Ex-employees appeal to government for financial aid...
The Canadian Broadcasting Company is reporting that hundreds of former Nortel workers on disability are asking Canada's federal and provincial governments to set up a relief package to help them.
Diane Urquhart, an independent financial analyst fighting for the group of nearly 400 former Nortel workers on long-term disability leave, met with government House leader John Baird to pitch the idea for the fund.
She calculated the amount the workers need as roughly $80 million.
That money, Urquhart said, would support incomes "and a modest amount of medicines that are not picked up in the provincial drug subsidy programs."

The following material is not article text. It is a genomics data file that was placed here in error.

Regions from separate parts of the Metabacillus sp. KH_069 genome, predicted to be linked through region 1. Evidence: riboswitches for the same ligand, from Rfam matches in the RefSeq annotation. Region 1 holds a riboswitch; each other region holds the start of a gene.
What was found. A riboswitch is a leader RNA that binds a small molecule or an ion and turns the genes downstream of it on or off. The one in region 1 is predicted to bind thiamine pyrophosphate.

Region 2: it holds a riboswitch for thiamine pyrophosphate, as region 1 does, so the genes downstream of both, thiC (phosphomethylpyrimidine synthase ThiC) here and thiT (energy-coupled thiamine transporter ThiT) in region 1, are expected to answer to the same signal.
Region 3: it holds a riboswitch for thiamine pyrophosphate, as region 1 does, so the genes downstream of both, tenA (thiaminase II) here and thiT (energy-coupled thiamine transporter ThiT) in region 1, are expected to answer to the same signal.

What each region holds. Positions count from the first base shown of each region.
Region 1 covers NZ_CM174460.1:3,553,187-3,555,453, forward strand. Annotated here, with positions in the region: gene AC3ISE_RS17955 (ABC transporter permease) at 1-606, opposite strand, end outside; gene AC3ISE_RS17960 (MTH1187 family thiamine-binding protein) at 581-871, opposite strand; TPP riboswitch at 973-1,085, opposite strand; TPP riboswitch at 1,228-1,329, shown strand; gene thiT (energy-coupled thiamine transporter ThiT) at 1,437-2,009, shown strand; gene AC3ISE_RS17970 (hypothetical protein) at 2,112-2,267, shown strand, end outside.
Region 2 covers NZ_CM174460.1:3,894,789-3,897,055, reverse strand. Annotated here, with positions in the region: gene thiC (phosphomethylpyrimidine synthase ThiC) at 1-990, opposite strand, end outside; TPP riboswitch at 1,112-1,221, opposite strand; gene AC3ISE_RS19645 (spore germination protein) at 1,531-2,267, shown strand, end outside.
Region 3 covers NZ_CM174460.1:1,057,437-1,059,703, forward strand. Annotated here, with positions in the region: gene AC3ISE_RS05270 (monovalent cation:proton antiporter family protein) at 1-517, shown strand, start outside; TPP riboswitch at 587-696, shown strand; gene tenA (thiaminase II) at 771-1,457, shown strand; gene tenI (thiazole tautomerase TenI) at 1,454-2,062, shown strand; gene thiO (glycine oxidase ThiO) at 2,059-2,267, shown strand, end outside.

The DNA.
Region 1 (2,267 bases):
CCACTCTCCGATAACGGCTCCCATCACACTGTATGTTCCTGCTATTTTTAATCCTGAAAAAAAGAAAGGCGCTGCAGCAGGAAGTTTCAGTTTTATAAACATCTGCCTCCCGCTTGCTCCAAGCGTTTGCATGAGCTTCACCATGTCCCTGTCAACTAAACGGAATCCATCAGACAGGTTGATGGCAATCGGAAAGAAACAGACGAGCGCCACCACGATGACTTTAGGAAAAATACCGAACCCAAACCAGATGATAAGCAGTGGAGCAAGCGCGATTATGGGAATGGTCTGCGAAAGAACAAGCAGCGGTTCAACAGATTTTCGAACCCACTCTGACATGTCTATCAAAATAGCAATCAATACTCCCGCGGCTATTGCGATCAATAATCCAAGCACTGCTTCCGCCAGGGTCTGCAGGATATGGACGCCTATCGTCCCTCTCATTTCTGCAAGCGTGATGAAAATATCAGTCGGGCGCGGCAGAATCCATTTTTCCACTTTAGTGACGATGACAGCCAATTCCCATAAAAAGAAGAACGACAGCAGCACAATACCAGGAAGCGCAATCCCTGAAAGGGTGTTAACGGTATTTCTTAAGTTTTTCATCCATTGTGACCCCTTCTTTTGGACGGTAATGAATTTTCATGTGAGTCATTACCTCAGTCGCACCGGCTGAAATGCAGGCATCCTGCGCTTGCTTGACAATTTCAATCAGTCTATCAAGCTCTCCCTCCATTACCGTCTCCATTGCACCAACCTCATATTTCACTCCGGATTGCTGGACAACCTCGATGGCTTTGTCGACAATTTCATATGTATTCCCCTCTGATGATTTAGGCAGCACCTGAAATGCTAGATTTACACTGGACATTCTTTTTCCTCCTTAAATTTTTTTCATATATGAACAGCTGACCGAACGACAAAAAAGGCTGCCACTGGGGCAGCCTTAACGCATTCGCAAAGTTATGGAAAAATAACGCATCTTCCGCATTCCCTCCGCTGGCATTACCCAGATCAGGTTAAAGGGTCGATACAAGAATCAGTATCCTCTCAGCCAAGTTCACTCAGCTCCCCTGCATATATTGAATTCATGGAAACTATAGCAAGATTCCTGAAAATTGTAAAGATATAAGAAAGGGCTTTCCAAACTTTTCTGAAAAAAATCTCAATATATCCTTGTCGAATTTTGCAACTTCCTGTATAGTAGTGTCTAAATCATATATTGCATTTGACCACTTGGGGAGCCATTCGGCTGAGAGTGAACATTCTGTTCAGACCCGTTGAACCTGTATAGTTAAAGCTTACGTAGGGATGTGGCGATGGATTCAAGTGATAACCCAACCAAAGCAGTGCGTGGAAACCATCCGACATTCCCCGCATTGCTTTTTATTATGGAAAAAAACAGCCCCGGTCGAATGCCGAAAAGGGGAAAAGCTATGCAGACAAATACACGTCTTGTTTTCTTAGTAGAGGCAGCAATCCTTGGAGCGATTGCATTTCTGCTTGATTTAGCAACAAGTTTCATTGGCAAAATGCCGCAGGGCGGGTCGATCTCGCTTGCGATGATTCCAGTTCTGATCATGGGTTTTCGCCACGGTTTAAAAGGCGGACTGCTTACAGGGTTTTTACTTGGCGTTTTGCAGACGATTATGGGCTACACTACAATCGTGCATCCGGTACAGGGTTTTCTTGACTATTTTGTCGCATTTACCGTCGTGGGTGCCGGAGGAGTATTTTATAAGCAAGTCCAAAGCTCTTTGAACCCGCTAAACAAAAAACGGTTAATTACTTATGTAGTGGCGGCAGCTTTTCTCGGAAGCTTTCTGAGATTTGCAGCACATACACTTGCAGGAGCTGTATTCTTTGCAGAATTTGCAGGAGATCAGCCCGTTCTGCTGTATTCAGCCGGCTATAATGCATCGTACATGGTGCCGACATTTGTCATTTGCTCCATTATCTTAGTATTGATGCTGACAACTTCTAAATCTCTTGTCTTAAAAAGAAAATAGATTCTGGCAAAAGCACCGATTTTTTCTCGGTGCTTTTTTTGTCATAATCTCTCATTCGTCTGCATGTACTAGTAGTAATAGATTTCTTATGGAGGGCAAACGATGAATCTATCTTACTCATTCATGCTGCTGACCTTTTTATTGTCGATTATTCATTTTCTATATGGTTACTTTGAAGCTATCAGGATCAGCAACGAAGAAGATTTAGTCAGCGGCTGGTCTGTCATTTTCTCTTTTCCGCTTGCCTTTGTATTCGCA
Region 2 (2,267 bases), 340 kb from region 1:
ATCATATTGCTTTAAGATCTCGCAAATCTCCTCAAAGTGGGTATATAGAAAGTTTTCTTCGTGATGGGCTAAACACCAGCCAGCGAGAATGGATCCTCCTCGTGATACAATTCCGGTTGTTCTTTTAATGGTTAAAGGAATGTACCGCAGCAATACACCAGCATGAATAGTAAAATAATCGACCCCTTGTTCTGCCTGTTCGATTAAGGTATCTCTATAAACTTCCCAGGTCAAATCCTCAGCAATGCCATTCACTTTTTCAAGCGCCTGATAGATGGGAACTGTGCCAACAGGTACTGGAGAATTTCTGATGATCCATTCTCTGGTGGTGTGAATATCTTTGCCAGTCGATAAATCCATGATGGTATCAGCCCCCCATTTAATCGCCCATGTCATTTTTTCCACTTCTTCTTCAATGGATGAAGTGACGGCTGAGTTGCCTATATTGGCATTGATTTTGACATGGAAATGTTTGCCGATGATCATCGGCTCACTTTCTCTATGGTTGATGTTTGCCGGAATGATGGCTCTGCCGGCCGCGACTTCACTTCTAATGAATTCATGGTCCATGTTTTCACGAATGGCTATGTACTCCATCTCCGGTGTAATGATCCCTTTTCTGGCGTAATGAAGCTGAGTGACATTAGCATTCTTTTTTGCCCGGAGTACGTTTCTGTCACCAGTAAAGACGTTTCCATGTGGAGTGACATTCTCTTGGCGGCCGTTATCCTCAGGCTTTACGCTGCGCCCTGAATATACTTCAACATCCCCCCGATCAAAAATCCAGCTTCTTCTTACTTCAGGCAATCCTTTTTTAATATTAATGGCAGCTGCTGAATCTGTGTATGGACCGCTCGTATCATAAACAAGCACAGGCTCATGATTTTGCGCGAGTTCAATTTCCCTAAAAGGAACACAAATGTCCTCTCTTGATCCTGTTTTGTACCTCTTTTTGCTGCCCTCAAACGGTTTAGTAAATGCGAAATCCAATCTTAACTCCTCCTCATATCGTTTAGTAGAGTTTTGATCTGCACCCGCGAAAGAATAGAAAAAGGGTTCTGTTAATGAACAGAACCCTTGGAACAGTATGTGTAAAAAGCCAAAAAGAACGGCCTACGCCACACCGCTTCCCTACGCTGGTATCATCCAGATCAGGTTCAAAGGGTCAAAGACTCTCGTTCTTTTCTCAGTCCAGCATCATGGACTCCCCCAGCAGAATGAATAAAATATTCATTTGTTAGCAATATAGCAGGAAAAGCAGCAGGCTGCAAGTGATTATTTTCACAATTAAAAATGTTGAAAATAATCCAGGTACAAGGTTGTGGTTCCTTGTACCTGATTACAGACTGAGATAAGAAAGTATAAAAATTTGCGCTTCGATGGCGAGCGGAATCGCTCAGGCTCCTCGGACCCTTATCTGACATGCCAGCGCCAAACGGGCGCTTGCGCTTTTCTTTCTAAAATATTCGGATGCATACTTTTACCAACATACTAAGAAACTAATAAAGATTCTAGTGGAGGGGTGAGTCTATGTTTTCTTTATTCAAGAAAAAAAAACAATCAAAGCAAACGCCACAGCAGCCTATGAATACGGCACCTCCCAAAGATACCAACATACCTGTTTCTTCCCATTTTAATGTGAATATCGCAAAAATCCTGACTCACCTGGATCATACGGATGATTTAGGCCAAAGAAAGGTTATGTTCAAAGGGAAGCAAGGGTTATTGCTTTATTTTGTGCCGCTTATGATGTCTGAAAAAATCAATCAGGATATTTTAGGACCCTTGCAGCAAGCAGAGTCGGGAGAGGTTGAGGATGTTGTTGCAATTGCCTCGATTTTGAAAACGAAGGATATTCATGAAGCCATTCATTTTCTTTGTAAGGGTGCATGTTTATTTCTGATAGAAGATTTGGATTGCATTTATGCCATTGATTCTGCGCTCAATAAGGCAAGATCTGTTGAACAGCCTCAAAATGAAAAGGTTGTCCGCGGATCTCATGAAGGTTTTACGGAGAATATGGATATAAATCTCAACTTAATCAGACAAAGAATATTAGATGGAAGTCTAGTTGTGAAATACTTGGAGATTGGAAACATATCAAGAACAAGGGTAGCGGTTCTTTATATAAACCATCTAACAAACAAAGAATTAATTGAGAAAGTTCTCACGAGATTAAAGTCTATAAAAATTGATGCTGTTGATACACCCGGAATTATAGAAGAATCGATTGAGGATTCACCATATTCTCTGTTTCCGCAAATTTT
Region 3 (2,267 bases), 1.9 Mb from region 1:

Urquhart has also brought the proposal to politicians from the other major parties.
Close to 400 former Nortel workers were on long-term disability leave when the company went into bankruptcy protection in 2009.
Nortel officials had removed tens of millions of dollars from the company's health and welfare trust, but the trust account for the disabled was under-funded.
When the workers took their complaints to bankruptcy court last year, they lost.
Among the hundreds of people on disability benefits from Nortel when the company filed for bankruptcy protection are those with cancer, mental illness and multiple sclerosis.
"There's people in this group of 400 who have already committed suicide," said Jackie Bodie, who found out she had Parkinson's disease when she worked for Nortel in Calgary. "There's people that have talked about it. People are desperate, and we need the government to go to bat for us."
On average, the group's disability benefits will drop from about $40,000 a year to $16,000 a year.
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